Tuesday, November 24, 2009


A fairly hot topic at the moment what with the US administration trying to sort out their healthcare system and bitching about the one that has worked 'successfully' in the UK since WW II.

In the UK there is the National Health System which is paid for by the state (so everyone who pays taxes is paying for its provision) the system has a base tier of GP's (general practitioner doctors) and above that hospitals where there are A&E departments (accident and emergency) for those moments when calling into the GP first would seem silly (oops I've cut my hand with the carving knife and I think my thumb's going to fall off - needs A&E, the local doc ain't gonna fix that) and all the other medical departments (urology, oncology etc etc)
Germany has the same kind of division of labour - roughly.
However in the UK when the GP thinks there's something wrong with you that he can't fix he'll write to the local hospital and you go on a list to see a specialist and you wait and you wait, could be months - unless it's something life threatening - a suspected lump in the breast gets seen very quickly. The waiting lists also vary considerably depending upon whereabouts in the UK you live (they call it jokingly the 'postcode lottery, except it's often not a joke, it can be a matter of life or death) BUT, you will be seen and treated and you wont have to pay for it - unlike the system in the US which they're trying to change.

There is also the option of private healthcare in the UK, you pay every month and then when you need treatment you often go to the top of the queue and often get treated in a nice sparkly new hospital.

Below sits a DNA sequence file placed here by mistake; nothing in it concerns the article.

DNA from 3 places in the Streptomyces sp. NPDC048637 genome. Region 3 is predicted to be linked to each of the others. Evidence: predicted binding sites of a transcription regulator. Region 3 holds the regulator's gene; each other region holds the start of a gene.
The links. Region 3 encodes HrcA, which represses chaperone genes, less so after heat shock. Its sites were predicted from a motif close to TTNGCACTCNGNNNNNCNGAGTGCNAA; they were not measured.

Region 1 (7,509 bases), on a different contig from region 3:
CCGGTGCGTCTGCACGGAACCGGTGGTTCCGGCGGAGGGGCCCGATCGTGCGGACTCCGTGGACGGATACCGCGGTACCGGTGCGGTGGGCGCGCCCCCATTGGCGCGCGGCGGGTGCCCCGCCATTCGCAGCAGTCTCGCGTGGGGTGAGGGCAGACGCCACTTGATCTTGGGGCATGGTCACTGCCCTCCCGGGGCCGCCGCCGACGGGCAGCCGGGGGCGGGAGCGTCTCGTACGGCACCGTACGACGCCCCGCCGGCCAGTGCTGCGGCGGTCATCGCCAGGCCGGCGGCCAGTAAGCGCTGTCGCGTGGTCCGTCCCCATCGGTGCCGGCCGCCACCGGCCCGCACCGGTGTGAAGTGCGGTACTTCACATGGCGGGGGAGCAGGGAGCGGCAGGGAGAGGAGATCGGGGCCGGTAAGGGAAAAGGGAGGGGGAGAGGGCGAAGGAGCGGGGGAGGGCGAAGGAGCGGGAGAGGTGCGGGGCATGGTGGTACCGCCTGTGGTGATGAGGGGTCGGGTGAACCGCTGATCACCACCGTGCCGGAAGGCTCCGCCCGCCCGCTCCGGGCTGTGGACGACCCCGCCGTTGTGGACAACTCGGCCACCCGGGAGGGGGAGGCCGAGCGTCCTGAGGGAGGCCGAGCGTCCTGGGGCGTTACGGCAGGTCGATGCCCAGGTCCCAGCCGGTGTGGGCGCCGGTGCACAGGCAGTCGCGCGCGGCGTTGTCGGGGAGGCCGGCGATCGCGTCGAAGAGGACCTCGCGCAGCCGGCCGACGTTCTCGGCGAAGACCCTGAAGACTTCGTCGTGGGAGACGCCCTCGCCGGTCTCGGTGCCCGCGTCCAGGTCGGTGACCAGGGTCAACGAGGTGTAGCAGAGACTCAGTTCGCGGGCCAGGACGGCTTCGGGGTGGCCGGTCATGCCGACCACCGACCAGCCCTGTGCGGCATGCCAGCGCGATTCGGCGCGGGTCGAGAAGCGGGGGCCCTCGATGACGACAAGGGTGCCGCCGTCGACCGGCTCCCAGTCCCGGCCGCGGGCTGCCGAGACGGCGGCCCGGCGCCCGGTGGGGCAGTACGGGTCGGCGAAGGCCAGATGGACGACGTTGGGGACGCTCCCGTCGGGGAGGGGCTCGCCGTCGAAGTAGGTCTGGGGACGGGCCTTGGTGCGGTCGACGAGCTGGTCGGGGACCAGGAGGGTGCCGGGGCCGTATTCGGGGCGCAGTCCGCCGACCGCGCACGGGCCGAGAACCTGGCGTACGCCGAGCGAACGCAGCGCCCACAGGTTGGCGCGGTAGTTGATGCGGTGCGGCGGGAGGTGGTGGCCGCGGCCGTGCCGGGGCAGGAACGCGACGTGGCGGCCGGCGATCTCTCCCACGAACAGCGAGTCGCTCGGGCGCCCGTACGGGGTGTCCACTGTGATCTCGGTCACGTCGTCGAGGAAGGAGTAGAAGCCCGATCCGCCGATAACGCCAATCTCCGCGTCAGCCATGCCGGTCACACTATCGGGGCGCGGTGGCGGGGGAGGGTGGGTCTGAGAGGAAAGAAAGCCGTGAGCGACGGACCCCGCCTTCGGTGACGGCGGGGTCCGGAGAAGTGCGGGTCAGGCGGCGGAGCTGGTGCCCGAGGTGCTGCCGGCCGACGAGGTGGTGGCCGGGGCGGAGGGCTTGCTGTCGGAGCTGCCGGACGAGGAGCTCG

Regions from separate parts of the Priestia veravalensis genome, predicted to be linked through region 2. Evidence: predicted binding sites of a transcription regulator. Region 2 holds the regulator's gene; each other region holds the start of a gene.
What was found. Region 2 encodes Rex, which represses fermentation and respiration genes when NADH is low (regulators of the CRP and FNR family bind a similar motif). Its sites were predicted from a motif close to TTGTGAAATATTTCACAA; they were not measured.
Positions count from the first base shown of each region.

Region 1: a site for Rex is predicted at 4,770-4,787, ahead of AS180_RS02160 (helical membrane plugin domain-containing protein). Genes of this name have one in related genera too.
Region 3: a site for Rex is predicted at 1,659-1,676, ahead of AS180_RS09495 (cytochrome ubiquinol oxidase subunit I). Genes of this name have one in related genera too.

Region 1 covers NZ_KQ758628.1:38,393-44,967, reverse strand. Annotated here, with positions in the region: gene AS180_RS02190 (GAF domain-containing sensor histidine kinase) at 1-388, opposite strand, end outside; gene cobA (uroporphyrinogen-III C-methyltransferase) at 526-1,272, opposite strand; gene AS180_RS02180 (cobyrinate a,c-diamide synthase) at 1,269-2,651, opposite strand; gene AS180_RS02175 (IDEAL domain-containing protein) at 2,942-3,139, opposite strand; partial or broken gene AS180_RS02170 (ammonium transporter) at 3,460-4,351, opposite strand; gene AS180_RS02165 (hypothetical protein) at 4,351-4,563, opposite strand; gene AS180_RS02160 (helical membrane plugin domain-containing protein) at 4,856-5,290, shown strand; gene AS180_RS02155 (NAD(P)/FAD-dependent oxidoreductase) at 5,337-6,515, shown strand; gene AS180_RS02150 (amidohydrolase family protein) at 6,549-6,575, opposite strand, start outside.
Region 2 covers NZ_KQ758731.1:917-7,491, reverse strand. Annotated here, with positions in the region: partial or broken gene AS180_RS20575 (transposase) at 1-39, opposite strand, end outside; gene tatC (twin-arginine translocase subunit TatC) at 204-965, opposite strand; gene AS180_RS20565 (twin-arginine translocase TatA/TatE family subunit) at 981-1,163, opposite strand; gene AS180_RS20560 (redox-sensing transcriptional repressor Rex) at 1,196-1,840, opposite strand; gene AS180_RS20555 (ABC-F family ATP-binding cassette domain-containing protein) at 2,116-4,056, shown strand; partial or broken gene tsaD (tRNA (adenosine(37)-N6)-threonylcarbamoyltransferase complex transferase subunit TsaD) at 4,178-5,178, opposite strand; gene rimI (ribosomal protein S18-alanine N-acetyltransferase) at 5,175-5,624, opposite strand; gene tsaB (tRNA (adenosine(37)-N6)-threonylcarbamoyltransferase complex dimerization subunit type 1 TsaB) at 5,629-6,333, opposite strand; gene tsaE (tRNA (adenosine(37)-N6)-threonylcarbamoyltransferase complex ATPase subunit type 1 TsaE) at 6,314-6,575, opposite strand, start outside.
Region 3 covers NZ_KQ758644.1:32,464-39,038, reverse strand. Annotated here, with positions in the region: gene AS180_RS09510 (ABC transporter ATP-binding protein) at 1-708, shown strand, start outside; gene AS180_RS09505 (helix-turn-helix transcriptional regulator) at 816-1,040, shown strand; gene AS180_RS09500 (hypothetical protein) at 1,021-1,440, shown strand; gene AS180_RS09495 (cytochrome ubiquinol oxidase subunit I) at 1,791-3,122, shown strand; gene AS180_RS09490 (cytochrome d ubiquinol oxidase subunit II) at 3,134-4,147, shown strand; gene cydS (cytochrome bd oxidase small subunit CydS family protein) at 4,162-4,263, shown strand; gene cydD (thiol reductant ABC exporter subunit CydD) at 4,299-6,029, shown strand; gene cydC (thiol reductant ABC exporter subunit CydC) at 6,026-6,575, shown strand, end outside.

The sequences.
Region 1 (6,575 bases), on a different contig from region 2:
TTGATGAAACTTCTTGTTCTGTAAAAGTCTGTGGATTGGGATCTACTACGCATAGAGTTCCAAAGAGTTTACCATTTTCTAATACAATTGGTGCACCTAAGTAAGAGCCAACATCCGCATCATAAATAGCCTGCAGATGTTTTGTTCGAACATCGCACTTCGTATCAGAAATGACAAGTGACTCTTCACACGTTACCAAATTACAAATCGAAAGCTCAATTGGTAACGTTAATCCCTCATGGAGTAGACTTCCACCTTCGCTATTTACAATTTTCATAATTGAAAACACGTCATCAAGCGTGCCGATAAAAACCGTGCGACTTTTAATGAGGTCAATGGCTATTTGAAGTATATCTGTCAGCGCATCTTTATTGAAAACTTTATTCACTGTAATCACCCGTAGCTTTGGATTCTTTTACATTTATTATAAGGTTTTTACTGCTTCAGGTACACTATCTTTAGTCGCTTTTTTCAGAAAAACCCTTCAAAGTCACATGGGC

In Germany there are three options (although only two official ones)
1. you can pay a top up (choosing your level - when I end up in hospital 'I want a room to myself' will cost more than the 'share with 3 others' option)
2. you go completely private
3. you pay nothing and pray you're never ill.

We have here what they call 'hausdoktors' and 'kinderarzt' so the adults get the GP style of doc and the kids get their own child friendly doc. When ill your first stop is of course this level of doc (unless you know it's SERIOUS - broken bones for example, been there, done that - twice) you make your appointment and are usually seen that day (in the UK you're lucky if you're still ill by the time you get your appointment through to see your GP) you pay 10 euros to the receptionist (this seems to be a 6 monthly cover charge that allows you repeat visits for the next 6 months free...no, I don't get it either) then you see the doc, if he can't fix you, you can guarantee he knows a man (or woman) who can and he'll make the call and get you an appointment right away.

My husband Simon has suffered with kidney stones in the long distant past so when he woke today with back pain he recognised it for what it was, and took himself off to the hausdok, the hausdok agreed with Si's diagnosis and referred him to a colleague along the road who specialises in the area. The 2nd doc had the equipment for the necessary scans and blood tests - which they did there and then and spotted the offending kidney stones. One prescription for pain relief and a check up appointment booked for 2 days time and Si was done.

The German health system works like clockwork, yes we have to contribute towards it but when you see it in action - wow!

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